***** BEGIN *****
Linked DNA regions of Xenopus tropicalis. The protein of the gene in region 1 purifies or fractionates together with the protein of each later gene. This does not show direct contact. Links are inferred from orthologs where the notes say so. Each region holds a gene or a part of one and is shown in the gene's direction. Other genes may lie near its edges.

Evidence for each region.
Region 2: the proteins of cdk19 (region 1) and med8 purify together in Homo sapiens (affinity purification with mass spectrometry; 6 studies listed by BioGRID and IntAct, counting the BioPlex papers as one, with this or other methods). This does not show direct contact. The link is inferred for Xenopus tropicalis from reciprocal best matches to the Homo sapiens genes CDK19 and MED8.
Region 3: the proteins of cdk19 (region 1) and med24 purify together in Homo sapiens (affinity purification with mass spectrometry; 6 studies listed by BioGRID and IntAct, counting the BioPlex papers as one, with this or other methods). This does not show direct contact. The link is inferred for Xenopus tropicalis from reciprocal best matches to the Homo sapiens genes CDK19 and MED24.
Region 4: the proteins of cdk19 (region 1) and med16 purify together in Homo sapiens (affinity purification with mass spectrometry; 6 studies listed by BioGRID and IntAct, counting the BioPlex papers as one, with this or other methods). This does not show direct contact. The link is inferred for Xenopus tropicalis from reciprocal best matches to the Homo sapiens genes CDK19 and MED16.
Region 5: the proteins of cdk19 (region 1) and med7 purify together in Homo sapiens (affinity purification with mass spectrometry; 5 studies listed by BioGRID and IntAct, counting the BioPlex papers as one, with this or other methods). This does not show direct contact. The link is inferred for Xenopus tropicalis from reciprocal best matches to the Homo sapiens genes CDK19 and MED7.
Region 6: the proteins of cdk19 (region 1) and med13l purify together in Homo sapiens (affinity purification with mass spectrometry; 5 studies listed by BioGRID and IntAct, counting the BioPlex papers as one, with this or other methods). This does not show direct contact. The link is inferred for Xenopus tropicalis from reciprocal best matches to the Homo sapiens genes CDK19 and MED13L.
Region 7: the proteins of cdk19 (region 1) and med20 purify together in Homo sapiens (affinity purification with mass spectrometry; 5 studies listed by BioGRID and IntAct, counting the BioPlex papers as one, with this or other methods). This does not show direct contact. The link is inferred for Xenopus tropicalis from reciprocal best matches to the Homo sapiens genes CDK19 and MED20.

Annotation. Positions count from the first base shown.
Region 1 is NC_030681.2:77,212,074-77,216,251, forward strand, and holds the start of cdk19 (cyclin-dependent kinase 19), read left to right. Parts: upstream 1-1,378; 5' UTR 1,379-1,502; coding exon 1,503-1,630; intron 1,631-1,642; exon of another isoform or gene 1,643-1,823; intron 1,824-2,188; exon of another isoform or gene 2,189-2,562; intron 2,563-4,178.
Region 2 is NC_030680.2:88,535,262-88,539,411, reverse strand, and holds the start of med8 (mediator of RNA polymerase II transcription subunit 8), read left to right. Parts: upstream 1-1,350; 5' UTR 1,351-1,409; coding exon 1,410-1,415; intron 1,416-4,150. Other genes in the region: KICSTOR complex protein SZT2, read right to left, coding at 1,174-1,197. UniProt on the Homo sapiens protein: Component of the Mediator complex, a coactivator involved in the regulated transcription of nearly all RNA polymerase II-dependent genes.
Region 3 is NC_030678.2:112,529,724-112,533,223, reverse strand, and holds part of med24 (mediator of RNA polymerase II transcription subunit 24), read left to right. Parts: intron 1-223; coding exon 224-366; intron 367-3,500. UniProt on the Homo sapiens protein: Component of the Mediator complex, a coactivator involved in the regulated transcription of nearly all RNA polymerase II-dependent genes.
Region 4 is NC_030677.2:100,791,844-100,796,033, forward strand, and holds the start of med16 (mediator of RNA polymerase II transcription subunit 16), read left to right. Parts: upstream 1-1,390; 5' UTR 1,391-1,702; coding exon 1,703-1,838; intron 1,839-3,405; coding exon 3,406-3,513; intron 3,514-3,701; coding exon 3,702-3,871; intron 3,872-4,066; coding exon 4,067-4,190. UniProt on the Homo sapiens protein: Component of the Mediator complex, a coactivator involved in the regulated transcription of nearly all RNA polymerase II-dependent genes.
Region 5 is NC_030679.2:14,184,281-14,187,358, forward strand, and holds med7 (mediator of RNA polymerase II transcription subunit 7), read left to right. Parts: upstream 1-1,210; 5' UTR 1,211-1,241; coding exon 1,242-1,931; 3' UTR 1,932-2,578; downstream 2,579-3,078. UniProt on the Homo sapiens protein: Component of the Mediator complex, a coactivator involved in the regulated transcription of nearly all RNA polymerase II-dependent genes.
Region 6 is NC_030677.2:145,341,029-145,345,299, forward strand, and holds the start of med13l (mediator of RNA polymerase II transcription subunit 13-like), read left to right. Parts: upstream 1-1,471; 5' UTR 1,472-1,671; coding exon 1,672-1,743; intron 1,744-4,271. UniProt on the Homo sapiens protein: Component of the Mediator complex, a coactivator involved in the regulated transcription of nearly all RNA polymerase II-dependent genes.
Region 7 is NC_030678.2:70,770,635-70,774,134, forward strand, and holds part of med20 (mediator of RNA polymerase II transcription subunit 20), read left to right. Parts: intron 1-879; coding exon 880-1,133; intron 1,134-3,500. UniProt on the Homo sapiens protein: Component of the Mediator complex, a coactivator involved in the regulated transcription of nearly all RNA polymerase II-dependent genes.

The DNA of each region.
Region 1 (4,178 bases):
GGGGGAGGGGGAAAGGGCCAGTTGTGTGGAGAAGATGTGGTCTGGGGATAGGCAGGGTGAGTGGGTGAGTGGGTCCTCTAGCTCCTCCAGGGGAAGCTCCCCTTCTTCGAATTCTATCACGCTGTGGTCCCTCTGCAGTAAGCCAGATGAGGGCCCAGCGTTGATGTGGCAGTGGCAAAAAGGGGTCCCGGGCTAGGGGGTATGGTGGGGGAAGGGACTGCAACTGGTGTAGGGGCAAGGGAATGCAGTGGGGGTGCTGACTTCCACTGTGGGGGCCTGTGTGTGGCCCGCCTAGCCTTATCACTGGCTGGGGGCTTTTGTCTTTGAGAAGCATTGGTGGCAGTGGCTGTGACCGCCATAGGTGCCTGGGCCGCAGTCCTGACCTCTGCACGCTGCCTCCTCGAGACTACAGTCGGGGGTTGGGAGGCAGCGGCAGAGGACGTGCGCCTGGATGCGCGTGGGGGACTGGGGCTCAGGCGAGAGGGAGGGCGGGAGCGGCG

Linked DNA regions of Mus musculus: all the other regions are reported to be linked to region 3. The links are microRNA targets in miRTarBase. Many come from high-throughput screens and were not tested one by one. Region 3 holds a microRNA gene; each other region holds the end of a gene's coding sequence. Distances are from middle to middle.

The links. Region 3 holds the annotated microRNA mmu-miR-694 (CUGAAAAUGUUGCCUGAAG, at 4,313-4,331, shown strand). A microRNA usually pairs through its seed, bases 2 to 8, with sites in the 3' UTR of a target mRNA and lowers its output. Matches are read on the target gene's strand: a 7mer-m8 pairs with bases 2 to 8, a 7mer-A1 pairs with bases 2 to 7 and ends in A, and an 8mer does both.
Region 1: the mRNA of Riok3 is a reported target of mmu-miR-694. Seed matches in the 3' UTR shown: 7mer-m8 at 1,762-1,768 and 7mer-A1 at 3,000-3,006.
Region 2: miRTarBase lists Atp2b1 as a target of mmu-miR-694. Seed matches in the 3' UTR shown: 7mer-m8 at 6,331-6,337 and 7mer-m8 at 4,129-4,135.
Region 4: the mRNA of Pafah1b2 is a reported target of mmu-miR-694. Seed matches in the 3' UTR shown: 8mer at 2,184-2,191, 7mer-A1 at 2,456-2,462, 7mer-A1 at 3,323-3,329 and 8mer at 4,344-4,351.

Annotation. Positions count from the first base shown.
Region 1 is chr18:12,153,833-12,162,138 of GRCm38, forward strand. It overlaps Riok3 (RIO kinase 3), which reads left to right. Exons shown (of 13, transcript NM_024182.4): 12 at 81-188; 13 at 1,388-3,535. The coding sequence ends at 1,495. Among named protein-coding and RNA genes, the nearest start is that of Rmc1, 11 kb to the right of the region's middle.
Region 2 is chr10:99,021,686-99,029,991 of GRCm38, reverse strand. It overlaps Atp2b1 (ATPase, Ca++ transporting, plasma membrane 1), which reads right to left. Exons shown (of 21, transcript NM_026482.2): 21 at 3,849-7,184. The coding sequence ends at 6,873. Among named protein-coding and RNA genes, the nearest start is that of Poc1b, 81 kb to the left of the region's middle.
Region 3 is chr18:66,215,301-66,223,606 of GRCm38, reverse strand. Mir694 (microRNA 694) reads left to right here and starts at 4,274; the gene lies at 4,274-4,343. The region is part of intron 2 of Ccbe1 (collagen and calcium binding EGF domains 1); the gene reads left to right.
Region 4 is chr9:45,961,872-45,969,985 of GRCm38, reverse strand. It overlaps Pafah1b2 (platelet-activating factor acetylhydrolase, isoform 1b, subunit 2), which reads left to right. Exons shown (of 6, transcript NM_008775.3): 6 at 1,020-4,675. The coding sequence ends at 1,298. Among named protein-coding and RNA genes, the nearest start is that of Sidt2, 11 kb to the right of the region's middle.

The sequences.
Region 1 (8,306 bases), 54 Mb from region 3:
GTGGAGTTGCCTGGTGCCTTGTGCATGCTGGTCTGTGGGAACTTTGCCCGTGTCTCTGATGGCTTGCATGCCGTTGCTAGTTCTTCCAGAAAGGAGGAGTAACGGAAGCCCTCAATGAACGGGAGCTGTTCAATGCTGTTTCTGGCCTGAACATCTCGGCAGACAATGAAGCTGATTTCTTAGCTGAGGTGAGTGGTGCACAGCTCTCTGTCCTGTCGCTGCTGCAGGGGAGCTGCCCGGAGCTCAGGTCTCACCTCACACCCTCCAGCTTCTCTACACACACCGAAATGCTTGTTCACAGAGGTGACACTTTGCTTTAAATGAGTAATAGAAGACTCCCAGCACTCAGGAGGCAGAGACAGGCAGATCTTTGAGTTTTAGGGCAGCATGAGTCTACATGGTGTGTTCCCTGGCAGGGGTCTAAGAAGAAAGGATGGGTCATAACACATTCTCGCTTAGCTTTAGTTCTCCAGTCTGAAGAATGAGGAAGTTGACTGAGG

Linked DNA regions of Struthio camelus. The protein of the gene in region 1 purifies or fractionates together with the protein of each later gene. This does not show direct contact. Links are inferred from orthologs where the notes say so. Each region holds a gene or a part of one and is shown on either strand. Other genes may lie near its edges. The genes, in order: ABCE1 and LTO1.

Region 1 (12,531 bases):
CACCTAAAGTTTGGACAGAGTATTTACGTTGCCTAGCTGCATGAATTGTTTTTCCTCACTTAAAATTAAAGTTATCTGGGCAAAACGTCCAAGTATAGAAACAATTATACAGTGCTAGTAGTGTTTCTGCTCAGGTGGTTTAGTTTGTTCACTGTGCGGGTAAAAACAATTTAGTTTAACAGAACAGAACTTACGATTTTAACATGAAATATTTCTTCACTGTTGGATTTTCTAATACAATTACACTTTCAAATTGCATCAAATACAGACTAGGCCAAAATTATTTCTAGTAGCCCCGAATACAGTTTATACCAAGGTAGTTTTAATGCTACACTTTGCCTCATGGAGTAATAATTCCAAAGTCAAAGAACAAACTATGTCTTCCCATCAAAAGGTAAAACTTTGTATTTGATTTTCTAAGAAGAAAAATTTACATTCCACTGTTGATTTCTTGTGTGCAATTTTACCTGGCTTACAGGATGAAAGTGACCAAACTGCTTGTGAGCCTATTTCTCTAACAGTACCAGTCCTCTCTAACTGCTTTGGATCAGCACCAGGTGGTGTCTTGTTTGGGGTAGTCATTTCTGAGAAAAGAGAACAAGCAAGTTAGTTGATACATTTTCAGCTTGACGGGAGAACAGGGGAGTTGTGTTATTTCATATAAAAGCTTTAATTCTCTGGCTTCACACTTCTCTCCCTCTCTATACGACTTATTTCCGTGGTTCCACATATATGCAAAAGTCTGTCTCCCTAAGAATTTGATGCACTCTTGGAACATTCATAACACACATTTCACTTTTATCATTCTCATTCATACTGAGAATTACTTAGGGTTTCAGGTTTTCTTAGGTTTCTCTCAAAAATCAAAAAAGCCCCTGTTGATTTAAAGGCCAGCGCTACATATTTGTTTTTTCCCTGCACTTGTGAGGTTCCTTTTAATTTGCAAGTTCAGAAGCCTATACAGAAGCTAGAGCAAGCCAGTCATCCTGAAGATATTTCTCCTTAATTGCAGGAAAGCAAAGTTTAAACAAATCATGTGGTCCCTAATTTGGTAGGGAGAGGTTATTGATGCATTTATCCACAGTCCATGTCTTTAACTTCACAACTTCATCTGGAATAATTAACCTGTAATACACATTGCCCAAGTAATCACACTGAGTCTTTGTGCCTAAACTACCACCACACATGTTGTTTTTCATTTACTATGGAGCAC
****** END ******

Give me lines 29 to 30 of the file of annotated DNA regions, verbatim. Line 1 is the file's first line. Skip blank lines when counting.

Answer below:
Region 4 is chr9:45,961,872-45,969,985 of GRCm38, reverse strand. It overlaps Pafah1b2 (platelet-activating factor acetylhydrolase, isoform 1b, subunit 2), which reads left to right. Exons shown (of 6, transcript NM_008775.3): 6 at 1,020-4,675. The coding sequence ends at 1,298. Among named protein-coding and RNA genes, the nearest start is that of Sidt2, 11 kb to the right of the region's middle.

The sequences.